Mexican mole (pronounced MOE-lay) is a rich, complex, full-bodied sauce made with fruits, nuts, dried chile peppers, and spices. With a difficult-to-describe flavor, mole has become one of the most talked-about Mexican food mysteries. The word mole literally means “sauce.” There are countless varieties of mole recipes that families use throughout Mexico. Most have been handed down through generations. The ingredient list for mole can have anywhere from 20 to 40 ingredients and is dependent mainly on the local climate, which causes regional variations in food.
In the U.S., many people associate mole with the use of dark chocolate. And while it’s true that some versions of mole do include chocolate as an ingredient, there are more than 40 different types of mole that are made in Mexico that do not have chocolate in them.
Mole evolved in Mexico in primarily two states, Puebla and Oaxaca. Both states lay claim to being the creators of mole, and that’s an ongoing discussion. Mole poblano is Puebla’s most famous version of mole, which is sometimes also called the national dish of Mexico. This version of mole has a deep red color and is made using dried poblano chiles and cocoa. It has more than 20 ingredients and needs a whole day of cooking to give it its signature rich, earthy taste.
While mole poblano is reasonably well known in the U.S., mole versions from the Oaxacan region are considered more complex. In fact, Oaxaca is also called the “land of the seven mole.” The best-known mole from Oaxaca is the mole negro, which has the characteristic dark color that comes from the use of chocolate and dried chiles.
The seven Oaxacan mole varieties include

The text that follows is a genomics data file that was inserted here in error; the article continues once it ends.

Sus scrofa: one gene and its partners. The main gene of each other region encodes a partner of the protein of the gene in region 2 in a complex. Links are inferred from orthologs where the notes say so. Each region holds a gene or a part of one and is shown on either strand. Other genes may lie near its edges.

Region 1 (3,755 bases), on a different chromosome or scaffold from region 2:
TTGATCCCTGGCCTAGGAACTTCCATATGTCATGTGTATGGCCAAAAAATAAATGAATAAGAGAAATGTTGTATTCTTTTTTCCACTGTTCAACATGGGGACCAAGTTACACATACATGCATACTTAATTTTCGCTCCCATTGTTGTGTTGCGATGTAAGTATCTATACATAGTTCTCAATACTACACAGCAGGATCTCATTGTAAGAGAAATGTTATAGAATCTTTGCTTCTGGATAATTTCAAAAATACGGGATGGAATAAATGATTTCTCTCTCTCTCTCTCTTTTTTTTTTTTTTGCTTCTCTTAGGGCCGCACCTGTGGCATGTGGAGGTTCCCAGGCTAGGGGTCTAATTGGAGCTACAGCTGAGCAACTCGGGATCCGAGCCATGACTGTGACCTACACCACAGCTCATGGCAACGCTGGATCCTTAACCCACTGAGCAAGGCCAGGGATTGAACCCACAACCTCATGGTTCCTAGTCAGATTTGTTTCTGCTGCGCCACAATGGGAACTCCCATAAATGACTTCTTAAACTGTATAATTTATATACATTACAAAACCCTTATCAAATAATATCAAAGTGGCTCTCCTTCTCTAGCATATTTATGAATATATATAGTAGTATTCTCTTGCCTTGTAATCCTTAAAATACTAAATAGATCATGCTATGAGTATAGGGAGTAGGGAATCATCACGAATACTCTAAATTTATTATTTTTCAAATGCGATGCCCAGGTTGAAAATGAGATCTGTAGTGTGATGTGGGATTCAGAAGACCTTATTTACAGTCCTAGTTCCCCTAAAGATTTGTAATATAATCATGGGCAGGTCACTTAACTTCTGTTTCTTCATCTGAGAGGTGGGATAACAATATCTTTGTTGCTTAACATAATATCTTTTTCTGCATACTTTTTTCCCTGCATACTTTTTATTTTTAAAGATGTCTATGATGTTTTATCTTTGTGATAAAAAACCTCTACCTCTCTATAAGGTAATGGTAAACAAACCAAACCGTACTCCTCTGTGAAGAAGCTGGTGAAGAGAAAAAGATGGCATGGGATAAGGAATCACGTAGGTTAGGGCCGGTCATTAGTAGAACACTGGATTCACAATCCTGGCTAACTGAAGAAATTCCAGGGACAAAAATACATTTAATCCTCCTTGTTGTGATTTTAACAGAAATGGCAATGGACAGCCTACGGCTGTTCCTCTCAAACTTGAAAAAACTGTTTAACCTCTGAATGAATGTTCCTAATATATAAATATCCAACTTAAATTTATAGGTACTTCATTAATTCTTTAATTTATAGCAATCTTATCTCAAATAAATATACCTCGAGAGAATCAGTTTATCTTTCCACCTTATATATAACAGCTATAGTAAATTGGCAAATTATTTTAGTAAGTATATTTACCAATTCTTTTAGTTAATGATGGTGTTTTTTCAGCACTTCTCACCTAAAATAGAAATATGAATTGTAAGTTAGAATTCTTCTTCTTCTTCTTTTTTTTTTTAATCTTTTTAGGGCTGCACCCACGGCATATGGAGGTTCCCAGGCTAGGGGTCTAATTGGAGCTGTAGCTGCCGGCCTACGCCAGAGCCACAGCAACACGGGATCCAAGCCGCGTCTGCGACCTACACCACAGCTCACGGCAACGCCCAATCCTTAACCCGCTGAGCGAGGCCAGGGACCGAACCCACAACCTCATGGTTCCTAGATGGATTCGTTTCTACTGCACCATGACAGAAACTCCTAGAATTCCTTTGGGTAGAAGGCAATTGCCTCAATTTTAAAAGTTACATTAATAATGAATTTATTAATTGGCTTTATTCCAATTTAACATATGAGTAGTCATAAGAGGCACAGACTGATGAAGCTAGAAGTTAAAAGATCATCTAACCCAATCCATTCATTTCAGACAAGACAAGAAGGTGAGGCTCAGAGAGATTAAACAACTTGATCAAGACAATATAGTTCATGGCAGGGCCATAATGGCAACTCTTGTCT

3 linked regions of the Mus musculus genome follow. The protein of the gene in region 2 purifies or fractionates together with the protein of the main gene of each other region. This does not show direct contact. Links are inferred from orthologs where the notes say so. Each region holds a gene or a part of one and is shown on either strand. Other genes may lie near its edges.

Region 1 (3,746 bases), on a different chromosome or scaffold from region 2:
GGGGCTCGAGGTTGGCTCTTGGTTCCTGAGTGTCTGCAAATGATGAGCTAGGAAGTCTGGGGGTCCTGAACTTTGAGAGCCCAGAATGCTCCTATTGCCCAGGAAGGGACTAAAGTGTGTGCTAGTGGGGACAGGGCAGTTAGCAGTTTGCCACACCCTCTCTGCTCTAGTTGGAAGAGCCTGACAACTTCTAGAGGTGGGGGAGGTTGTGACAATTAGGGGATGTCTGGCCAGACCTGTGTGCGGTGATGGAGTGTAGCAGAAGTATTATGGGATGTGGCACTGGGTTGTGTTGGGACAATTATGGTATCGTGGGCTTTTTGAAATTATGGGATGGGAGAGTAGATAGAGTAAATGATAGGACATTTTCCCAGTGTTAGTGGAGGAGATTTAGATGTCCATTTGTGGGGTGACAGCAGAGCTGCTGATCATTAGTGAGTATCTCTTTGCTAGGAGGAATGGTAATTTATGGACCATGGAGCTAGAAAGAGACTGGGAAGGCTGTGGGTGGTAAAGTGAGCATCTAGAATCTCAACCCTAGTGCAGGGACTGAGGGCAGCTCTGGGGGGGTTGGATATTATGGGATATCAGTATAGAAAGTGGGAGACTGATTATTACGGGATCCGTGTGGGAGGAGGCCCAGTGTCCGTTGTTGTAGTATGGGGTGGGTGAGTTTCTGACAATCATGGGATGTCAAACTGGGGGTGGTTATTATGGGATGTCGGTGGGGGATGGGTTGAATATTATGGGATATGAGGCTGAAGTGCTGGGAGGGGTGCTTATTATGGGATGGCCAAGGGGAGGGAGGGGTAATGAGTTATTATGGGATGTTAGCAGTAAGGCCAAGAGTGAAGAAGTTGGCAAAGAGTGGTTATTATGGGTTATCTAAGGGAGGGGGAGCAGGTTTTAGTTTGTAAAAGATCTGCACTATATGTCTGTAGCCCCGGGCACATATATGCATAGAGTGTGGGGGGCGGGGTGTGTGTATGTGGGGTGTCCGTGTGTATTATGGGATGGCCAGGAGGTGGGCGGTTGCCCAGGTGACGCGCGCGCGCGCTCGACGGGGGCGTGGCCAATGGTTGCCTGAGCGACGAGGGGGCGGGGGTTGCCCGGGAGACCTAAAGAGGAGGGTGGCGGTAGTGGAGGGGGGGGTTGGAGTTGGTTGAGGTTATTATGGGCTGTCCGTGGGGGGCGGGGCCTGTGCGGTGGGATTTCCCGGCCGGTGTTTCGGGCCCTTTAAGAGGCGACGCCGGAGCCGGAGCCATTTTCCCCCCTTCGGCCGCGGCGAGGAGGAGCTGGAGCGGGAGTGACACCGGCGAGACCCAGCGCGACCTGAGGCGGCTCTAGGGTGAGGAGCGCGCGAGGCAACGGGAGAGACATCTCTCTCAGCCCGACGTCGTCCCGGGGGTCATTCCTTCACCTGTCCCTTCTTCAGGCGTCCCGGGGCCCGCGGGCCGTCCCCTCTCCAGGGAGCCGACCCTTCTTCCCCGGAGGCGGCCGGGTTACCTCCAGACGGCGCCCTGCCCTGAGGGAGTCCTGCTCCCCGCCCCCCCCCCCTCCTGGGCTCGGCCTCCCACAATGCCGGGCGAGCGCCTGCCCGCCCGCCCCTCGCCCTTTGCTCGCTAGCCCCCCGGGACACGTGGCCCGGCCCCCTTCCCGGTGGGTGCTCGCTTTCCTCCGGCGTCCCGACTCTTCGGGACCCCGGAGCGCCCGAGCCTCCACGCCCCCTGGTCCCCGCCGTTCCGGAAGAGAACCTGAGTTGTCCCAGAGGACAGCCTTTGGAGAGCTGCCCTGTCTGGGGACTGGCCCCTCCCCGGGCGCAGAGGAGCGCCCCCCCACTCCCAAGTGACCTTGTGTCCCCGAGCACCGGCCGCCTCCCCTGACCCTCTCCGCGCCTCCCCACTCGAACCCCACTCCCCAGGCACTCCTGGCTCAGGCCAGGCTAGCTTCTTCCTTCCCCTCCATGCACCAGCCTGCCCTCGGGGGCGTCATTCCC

- Mole Rojo – This is very similar to mole poblano and has a reddish color. It makes use of the mulato, ancho, and pasilla chiles, along with raisins, almonds, or peanuts to thicken the sauce.
- Mole Coloradito – This is another red-colored mole that uses tangy guajillo chiles, chocolate, and mashed sweet plantains (to thicken the sauce).
- Mole Amarillo – This yellowish-red mole does not include chocolate and tends to be spicier than other versions. Masa harina is used to thicken this mole, and cilantro leaves may be used to add freshness.
- Mole Verde – The green mole gets its color from fresh, green tomatillos, cilantro, and jalapeño peppers. Fresh herbs are used instead of chocolate to give it a bright, fresh flavor.
- Mole Negro – The most complex flavored version of mole, this black-colored mole is an absolute delight. Chocolate, cloves, cinnamon, and cumin are key ingredients here, and bread may be used to thicken the sauce.
- Mole Chichilo – This mole uses arbol, guajillo, and ancho chiles for flavor and heat and tortillas strips or masa harina to thicken the mix. It differs from the others on the list by using homemade beef stock as a base for the sauce.
- Mole Manchamantel - With ingredients including dried ancho chile peppers, pineapple, tomatoes, apples, pears, chorizo, peanuts, almonds, cloves, black peppercorns, cinnamon, plantains, and chicken broth, this is a sweet and spicy, fruity mole that pairs well with roasted meats and tamale.
Mole Made From Scratch
But what’s the best kind of mole? The made-from-scratch kind, of course! Making mole from scratch is a labor-intensive process and is considered a true art form. Making mole at home is an event, which in many cases involves the whole family! Ingredients like guajillo, dried ancho, and chipotle chiles are blended with tomatillos, tomatoes, tortillas, and lard. An additional host of spices like cumin, cinnamon, cloves, thyme, and allspice berries are combined with exotic dark chocolate to create this mysterious but heavenly concoction. The balance of ingredients blended and simmered over several hours yields savory, rich, bold flavors indicative of mole. The aromas of these diverse ingredients permeate the air, making you hungry for some mouth-watering, traditional Mexican cuisine.
Best Ways To Eat Mole
Mole is a versatile condiment, or it can be the highlight of your main course. When used as a main course, serve mole over shredded chicken, and garnish it with crema, diced onions, and sprinkle some cotija cheese on top. You can also drench mole over tamales and enchiladas, drizzle it over rice or tacos, use it as a marinade for your meats, or try it for breakfast with scrambled eggs.
Mole is a Specialty Item at Sazòn
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